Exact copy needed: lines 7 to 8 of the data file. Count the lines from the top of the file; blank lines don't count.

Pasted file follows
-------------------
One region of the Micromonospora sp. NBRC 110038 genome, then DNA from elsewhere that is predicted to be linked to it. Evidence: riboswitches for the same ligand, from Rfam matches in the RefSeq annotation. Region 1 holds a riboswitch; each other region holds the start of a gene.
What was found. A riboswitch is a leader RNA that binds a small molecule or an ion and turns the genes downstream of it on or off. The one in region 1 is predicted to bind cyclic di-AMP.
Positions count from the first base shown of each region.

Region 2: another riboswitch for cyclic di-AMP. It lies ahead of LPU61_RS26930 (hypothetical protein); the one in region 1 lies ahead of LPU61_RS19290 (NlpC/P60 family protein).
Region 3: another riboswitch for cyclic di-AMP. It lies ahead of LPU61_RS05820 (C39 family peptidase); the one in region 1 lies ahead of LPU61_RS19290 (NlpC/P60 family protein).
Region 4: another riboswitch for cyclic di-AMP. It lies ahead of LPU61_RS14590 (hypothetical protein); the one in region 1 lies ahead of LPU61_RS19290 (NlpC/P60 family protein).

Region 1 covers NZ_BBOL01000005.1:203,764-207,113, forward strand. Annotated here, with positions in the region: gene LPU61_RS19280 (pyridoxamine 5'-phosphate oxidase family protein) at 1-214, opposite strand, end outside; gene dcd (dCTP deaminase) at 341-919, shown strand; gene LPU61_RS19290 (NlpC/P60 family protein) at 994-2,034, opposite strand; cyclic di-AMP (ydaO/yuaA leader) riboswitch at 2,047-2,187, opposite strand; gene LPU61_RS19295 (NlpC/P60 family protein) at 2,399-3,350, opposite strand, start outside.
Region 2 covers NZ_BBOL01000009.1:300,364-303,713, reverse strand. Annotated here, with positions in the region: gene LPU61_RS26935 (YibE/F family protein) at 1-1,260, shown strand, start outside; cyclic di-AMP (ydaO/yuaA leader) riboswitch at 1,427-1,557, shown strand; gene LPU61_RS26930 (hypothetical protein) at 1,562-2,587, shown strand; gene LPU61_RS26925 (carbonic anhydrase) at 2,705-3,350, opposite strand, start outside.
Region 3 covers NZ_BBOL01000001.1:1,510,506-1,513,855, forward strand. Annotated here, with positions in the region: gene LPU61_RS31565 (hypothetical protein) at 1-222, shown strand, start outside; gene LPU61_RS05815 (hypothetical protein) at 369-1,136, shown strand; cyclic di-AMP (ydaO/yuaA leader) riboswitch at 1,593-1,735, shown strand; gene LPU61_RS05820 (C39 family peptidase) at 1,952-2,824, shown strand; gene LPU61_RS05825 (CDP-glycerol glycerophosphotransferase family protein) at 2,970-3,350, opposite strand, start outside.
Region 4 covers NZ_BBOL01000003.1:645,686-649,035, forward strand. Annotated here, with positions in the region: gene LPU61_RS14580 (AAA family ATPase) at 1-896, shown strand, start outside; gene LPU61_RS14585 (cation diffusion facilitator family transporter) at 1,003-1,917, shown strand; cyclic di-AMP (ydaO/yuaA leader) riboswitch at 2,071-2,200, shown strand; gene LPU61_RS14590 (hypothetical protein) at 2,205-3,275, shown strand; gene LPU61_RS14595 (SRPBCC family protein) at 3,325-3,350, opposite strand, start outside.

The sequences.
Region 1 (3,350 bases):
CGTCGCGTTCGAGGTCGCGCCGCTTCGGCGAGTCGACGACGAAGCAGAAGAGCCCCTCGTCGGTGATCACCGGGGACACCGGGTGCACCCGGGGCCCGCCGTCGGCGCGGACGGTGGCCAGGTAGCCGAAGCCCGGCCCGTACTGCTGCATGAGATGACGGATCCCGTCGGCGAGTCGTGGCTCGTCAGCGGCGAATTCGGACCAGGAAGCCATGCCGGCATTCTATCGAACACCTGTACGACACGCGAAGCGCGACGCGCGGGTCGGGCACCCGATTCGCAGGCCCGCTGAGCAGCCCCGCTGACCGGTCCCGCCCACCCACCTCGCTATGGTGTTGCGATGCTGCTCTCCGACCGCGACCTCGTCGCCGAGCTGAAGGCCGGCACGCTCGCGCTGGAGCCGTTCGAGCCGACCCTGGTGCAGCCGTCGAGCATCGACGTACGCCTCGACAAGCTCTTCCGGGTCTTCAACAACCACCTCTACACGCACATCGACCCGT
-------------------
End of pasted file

Region 1 covers NZ_BBOL01000005.1:203,764-207,113, forward strand. Annotated here, with positions in the region: gene LPU61_RS19280 (pyridoxamine 5'-phosphate oxidase family protein) at 1-214, opposite strand, end outside; gene dcd (dCTP deaminase) at 341-919, shown strand; gene LPU61_RS19290 (NlpC/P60 family protein) at 994-2,034, opposite strand; cyclic di-AMP (ydaO/yuaA leader) riboswitch at 2,047-2,187, opposite strand; gene LPU61_RS19295 (NlpC/P60 family protein) at 2,399-3,350, opposite strand, start outside.
Region 2 covers NZ_BBOL01000009.1:300,364-303,713, reverse strand. Annotated here, with positions in the region: gene LPU61_RS26935 (YibE/F family protein) at 1-1,260, shown strand, start outside; cyclic di-AMP (ydaO/yuaA leader) riboswitch at 1,427-1,557, shown strand; gene LPU61_RS26930 (hypothetical protein) at 1,562-2,587, shown strand; gene LPU61_RS26925 (carbonic anhydrase) at 2,705-3,350, opposite strand, start outside.